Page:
The New Synthetic Road
Our road now takes us north from Uzbekistan across the Kazak steppe and desert between the Aral and Caspian Seas and westward towards the Russian border near Astrakhan. Over the last 8 weeks we have followed the Silk Road from Xian in China (having first driven north from Shenzhen), around the Taklamakan Desert to Kashgar, and across Central Asia via Kyrgyzstan and Uzbekistan, the heart of the old trade route. From here, the major routes turned south west into modern day Iran, Turkey and the Middle East. However, other routes travelled south into India and Afghanistan, and north into Russia and on into Europe. Our branch of the Silk Road runs through the deserts of Western Kazakhstan, where ruins of former caravanserais and trade towns give witness to the area’s former activities.
Little remains today, unlike the wonderful cities of Kokand, Samarqand and Bukhara. Vast areas of desert are empty, save for small scattered villages, the odd larger town and one or two cities. Oil has become the new silk of the 21th century, with Kazakhstan, the 9th largest country in the world, in the top five nations for oil reserves. Huge oil fields are being developed under and around the Caspian Sea and await further expansion. Perhaps the route in this area should now be termed the Synthetic Road.
Back in NZ we had allotted 7 nights to Kazakhstan, believing that the journey through the desert would be very slow with just tracks through the sand. As it has turned out, the main road north is very good, taking only a day to travel. But we are unable to enter Russia any earlier because of the dates on our visas and hotels. Unlike Uzbekistan and Russia, Kazakhstan is comparatively freer and does not require pre-bookings for hotels.
So we decide to go west from Beyneu to the Caspian Sea for 3 nights and then back to Beyneu and north Atyrau for the trip across the border with Russia. Beyneu, north of the Uzbek border is a sad unfriendly little town, with poor hotel service (except for the Jasmine restaurant), best avoided if you can help it.
To get to the holiday resort and oil city of Aktay on the Caspian requires a journey of 470 kilometres – yes, Kazakhstan is a huge country – of which only just under half is tar sealed. The rest is a very rough road across the desert, alongside of which run various tracks through the scrubby sand, made by the many trucks that travel the route. The journey takes us 9 or 10 hours each time, at about 40 kph on the mud roads. Martin valiantly tries to find the smoothest track, while we rattle and shake slowly across the miles. Our coffee plunger is a casualty; one large jolt must have been too much for it, for next day we find it broken.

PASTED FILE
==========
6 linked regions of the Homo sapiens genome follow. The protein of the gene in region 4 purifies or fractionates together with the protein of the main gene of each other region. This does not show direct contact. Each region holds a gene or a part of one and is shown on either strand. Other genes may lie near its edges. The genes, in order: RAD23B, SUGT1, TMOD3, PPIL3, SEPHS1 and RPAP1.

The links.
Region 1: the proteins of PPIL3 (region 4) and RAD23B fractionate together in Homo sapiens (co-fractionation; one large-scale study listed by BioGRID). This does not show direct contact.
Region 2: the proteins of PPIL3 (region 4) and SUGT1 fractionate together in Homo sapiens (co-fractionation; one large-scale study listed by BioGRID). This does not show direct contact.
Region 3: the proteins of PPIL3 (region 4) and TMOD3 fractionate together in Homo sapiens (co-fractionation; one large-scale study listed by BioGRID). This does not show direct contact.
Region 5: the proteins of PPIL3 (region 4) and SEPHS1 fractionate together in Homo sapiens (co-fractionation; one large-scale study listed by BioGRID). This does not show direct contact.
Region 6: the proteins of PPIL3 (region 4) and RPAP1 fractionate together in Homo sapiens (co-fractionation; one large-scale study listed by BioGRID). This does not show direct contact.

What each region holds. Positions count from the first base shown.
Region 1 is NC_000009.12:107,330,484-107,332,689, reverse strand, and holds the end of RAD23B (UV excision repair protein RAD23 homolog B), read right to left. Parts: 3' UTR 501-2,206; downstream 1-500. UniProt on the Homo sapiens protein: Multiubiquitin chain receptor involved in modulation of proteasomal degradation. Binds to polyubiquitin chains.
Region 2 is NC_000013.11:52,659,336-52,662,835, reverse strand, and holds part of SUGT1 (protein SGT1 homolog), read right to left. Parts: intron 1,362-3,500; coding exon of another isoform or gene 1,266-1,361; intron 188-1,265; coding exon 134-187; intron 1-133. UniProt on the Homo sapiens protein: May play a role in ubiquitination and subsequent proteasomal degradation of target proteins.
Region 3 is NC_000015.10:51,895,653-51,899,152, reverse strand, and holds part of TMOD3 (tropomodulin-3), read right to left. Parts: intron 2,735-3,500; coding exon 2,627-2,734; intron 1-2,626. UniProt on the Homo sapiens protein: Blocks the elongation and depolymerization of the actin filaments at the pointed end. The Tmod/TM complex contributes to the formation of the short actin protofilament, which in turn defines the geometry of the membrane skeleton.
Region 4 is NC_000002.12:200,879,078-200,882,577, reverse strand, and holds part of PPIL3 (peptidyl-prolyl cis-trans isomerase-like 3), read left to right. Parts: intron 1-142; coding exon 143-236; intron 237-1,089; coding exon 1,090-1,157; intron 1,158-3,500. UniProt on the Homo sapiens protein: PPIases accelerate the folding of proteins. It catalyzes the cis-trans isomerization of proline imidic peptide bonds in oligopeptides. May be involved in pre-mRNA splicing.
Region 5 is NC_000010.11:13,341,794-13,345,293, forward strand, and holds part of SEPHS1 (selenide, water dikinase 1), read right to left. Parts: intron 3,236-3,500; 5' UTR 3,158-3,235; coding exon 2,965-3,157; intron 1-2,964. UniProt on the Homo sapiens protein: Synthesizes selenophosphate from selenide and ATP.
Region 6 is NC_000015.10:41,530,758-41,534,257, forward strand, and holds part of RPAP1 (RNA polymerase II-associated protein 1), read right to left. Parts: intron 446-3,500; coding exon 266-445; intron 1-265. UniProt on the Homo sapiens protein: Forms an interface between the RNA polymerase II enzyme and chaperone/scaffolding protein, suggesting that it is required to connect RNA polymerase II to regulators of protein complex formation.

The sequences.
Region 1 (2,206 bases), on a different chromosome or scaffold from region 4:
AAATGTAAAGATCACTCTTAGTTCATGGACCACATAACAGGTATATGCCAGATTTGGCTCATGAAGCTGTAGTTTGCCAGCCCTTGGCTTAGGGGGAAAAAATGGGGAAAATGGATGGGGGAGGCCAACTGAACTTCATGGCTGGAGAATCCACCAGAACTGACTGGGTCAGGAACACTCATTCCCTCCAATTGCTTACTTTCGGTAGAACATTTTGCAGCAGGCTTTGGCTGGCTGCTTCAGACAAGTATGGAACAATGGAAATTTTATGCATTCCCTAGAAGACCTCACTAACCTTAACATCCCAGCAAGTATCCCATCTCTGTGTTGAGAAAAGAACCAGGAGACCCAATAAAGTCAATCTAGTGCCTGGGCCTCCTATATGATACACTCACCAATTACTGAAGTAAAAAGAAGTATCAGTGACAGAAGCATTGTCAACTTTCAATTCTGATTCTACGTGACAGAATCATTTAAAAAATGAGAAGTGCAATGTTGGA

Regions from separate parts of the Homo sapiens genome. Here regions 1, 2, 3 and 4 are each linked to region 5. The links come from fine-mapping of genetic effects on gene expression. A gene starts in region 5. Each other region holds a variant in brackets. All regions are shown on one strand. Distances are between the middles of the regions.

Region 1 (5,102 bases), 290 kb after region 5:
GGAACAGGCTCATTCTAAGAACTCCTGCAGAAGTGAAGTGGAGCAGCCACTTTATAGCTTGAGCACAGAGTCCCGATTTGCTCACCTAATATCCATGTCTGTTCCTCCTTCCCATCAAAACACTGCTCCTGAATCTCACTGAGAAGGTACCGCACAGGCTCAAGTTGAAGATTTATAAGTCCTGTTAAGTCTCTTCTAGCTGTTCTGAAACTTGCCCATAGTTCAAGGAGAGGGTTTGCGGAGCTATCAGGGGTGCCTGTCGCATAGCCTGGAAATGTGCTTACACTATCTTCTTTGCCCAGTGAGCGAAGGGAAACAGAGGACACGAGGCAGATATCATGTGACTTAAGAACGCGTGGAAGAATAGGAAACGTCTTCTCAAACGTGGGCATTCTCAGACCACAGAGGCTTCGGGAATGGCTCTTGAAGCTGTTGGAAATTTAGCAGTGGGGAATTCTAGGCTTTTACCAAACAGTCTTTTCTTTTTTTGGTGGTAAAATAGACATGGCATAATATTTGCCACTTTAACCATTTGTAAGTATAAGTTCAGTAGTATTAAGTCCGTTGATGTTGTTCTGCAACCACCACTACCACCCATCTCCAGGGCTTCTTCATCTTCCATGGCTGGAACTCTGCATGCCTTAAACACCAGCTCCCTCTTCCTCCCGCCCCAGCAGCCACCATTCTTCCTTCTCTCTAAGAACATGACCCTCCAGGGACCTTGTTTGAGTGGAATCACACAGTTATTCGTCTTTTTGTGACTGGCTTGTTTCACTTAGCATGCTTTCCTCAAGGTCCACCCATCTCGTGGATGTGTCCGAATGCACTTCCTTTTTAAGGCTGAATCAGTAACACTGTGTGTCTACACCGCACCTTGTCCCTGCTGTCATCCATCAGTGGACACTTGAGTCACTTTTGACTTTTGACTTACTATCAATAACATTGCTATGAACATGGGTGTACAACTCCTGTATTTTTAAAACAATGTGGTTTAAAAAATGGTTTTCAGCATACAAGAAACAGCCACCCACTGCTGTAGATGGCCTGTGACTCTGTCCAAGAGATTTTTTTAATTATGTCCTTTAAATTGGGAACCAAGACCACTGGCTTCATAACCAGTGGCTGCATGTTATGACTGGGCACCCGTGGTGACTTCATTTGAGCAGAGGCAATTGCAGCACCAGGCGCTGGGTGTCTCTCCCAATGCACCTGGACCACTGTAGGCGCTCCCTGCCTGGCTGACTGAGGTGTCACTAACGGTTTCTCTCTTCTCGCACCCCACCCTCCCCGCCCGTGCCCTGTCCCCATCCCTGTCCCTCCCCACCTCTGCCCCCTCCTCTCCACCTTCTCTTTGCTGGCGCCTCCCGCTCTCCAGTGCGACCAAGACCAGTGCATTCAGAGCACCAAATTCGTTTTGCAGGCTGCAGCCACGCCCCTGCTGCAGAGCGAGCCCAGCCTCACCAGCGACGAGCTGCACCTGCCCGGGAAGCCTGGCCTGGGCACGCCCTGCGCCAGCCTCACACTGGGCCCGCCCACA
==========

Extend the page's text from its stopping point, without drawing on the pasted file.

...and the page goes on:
You might think the desert is dull and boring, but there is much of interest to see and even photograph. First there are the scattered domestic herds mainly near the infrequent villages – camels, cows, sheep, goats, horses. Some of the flocks would have numbered into the thousands, tendered by several locals on horseback. Once 2 children wanted to sell us some camel milk; I’m afraid we weren’t a good prospect.
Then there is the wildlife. The desert gophers (we don’t know their real name) sit up on their hind legs and peer at us before running for cover; a tortoise slowly crosses the road in front of the car and we encourage him into the herbs at the side of the road before he becomes road-kill. Birds sing in the undergrowth and once we come across a flock of colourful little birds taking great delight washing themselves in a puddle of water.
The town of Aktay on the Caspian Sea is a good place to blob out for two days from the rigours of travel. We walk and read and eat and sleep. Until Kazakhstan we have found food very cheap, but here prices are approaching NZ levels. Fuel, on the other hand, is inexpensive with a litre of diesel costing about $1NZ.
Our last stop in Kazakhstan is in the city of Atyrau straddling the Ural River, the official border between Asia and Europe. Martin and Maurice spend most of the day with the vehicles. Bilbo is causing a few concerns – more about that in the next blog – and the guys seek a diagnosis. Anne and I go site seeing with Australian Sally, whose husband works for Chevron in the oil industry. How did that come about, you ask. On the previous evening our restaurant table is next to an American with his son and we get talking to him, English being our common language. We tell of our trip and he speaks of his work for Chevron. It is he who provides a contact to discuss Bilbo’s problems and also a colleague in the Chevron village to take us around the city. A very propitious meeting at dinner.
A friend of ours has been following both Maurice’s blog and mine. He wrote recently saying that after reading our stories, if he didn’t know better, he would think that we were travelling in different countries; he also wondered that seeing Anne was called Flypaper, why I too wasn’t given a pseudonym - he suggested Flyswat! I think I will give that one a miss.